The use of subjective cognitive complaints for detecting mild cognitive impairment in older adults across cultural and linguistic groups: A comparison of the Cognitive Function Instrument to the Montreal Cognitive Assessment

Clara Li, Yue Hong, Xiao Yang, Xiaoyi Zeng, Katja Ocepek-Welikson, Joseph P. Eimicke, Jian Kong, Mary Sano, Carolyn Zhu, Judith Neugroschl, Amy Aloysi, Dongming Cai, Jane Martin, Maria Loizos, Margaret Sewell, Jimmy Akrivos, Kirsten Evans, Faye Sheppard, Jonathan Greenberg, Allison ArdolinoJeanne A. Teresi

Research output: Contribution to journalArticlepeer-review

Abstract

Introduction: This pilot study aims to explore the psychometric properties of the Cognitive Function Instrument (CFI) as a measure of subjective cognitive complaints (SCC) and its performance in distinguishing mild cognitive impairment (MCI) from normal control (NC) compared to an objective cognitive screen (Montreal Cognitive Assessment [MoCA]). Methods: One hundred ninety-four community-dwelling non-demented older adults with racial/ethnic diversity were included. Unidimensionality and internal consistency of the CFI were examined using factor analysis, Cronbach's alpha, and McDonald's omega. Logistic regression models and receiver operating characteristic (ROC) analysis were used to examine the performance of CFI. Results: The CFI demonstrated adequate internal consistency; however, the fit for a unidimensional model was suboptimal. The CFI distinguished MCI from NC alone or in combination with MoCA. ROC analysis showed comparable performance of the CFI and the MoCA. Discussion: Our findings support the use of CFI as a brief and easy-to-use screen to detect MCI in culturally/linguistically diverse older adults. Highlight: What is the key scientific question or problem of central interest of the paper? Subjective cognitive complaints (SCCs) are considered the earliest sign of dementia in older adults. However, it is unclear if SCC are equivalent in different cultures. The Cognitive Function Instrument (CFI) is a 14-item measure of SCC. This study provides pilot data suggesting that CFI is sensitive for detecting mild cognitive impairment in a cohort of older adults with racial/ethnic diversity. Comparing performance, CFI demonstrates comparable sensitivity to the Montreal Cognitive Assessment, an objective cognitive screening test. Overall, SCC may provide a non-invasive, easy-to-use method to flag possible cognitive impairment in both research and clinical settings.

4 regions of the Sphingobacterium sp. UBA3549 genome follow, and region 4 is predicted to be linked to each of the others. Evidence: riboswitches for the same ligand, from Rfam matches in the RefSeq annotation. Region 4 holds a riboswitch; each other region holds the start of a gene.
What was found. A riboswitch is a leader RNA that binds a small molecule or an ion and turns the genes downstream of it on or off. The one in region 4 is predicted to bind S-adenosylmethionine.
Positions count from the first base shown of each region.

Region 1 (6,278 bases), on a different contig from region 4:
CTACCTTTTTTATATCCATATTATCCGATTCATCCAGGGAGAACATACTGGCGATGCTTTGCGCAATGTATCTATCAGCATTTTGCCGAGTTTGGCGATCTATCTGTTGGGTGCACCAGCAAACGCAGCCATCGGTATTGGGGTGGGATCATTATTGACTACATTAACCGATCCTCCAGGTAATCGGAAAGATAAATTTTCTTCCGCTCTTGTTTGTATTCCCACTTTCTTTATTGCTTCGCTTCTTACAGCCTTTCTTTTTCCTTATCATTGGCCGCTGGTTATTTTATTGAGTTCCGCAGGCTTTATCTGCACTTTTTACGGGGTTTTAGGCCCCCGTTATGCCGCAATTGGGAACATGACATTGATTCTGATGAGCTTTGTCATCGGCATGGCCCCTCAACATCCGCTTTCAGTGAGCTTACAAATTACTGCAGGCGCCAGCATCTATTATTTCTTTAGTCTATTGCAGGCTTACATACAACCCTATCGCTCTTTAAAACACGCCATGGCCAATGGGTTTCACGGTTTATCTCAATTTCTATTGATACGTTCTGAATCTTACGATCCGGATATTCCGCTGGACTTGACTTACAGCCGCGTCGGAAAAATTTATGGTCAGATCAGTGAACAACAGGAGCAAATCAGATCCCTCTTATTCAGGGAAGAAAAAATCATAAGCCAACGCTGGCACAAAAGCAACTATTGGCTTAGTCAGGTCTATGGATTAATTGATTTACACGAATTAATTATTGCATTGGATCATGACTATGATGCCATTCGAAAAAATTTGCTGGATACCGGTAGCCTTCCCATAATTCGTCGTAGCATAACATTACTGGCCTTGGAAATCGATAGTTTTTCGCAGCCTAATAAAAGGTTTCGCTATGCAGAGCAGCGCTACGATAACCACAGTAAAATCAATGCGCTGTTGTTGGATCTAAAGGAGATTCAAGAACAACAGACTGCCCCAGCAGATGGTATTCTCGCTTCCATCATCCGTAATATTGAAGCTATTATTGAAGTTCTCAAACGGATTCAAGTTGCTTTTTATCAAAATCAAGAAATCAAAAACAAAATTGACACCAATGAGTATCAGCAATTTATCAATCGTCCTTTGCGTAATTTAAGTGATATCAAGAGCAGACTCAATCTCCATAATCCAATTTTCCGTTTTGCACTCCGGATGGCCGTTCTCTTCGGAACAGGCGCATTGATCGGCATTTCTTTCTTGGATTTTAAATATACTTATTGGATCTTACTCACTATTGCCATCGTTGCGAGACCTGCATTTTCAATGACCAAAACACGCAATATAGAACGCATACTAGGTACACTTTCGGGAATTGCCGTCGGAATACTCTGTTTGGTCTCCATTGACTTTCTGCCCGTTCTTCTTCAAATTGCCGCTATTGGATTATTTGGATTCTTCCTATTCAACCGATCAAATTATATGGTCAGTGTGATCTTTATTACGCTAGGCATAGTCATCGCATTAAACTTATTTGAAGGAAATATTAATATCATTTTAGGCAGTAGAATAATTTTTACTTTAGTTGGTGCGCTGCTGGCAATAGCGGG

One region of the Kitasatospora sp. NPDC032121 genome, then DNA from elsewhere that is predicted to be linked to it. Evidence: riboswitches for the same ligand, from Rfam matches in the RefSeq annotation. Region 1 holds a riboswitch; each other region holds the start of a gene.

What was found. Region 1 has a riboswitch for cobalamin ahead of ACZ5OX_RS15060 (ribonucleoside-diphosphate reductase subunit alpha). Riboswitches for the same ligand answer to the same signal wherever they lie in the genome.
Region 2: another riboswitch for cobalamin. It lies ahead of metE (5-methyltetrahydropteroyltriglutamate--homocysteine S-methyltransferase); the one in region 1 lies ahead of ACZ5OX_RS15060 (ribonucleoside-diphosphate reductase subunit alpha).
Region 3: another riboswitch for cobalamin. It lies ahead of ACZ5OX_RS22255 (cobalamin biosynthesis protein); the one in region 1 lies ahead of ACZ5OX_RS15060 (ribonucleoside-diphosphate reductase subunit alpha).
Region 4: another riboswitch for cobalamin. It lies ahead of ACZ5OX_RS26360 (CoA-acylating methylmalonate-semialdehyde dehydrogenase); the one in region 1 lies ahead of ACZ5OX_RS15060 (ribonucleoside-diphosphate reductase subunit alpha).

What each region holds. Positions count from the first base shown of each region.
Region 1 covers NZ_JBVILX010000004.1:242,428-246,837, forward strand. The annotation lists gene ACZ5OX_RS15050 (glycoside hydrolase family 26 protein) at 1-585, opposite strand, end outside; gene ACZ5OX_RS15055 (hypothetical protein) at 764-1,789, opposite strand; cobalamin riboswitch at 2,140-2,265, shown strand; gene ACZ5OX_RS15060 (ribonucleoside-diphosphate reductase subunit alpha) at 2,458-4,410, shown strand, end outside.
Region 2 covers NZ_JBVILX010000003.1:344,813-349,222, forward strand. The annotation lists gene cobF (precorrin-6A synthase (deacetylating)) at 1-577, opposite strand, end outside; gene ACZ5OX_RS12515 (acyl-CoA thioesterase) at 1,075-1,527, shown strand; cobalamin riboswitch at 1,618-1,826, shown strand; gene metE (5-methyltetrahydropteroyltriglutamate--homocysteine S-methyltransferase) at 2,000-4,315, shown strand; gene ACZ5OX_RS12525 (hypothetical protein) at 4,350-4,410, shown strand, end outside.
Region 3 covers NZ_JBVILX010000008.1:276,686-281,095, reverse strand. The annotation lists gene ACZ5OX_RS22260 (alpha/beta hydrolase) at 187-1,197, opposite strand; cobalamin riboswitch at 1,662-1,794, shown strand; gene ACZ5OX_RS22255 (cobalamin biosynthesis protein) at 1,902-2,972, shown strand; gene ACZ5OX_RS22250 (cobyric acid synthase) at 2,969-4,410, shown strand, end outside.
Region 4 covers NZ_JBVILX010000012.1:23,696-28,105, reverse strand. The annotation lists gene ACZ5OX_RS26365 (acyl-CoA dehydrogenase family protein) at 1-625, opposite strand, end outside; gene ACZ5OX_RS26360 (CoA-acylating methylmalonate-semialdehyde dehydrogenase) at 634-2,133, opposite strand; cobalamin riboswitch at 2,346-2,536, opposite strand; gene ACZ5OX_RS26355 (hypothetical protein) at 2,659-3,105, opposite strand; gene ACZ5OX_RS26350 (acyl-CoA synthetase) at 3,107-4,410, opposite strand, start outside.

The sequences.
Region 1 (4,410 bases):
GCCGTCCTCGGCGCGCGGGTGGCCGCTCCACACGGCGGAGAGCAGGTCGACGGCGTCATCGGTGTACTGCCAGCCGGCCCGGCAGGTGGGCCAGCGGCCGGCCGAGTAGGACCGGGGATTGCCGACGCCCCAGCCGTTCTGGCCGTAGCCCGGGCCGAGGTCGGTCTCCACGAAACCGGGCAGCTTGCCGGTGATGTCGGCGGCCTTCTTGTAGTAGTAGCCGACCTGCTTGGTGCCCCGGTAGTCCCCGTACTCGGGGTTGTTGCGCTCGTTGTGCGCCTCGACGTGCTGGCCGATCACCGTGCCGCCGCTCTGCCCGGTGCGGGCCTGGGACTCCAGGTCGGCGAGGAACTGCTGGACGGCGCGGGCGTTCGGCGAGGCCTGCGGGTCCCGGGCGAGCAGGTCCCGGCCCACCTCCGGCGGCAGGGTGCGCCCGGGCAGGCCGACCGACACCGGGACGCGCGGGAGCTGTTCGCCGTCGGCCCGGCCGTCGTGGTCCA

Original languageEnglish
JournalAlzheimer's and Dementia
DOIs
StateAccepted/In press - 2022

Keywords

  • diverse culture
  • mild cognitive impairment
  • older adults
  • racial/ethnic minorities
  • subjective cognitive complaints

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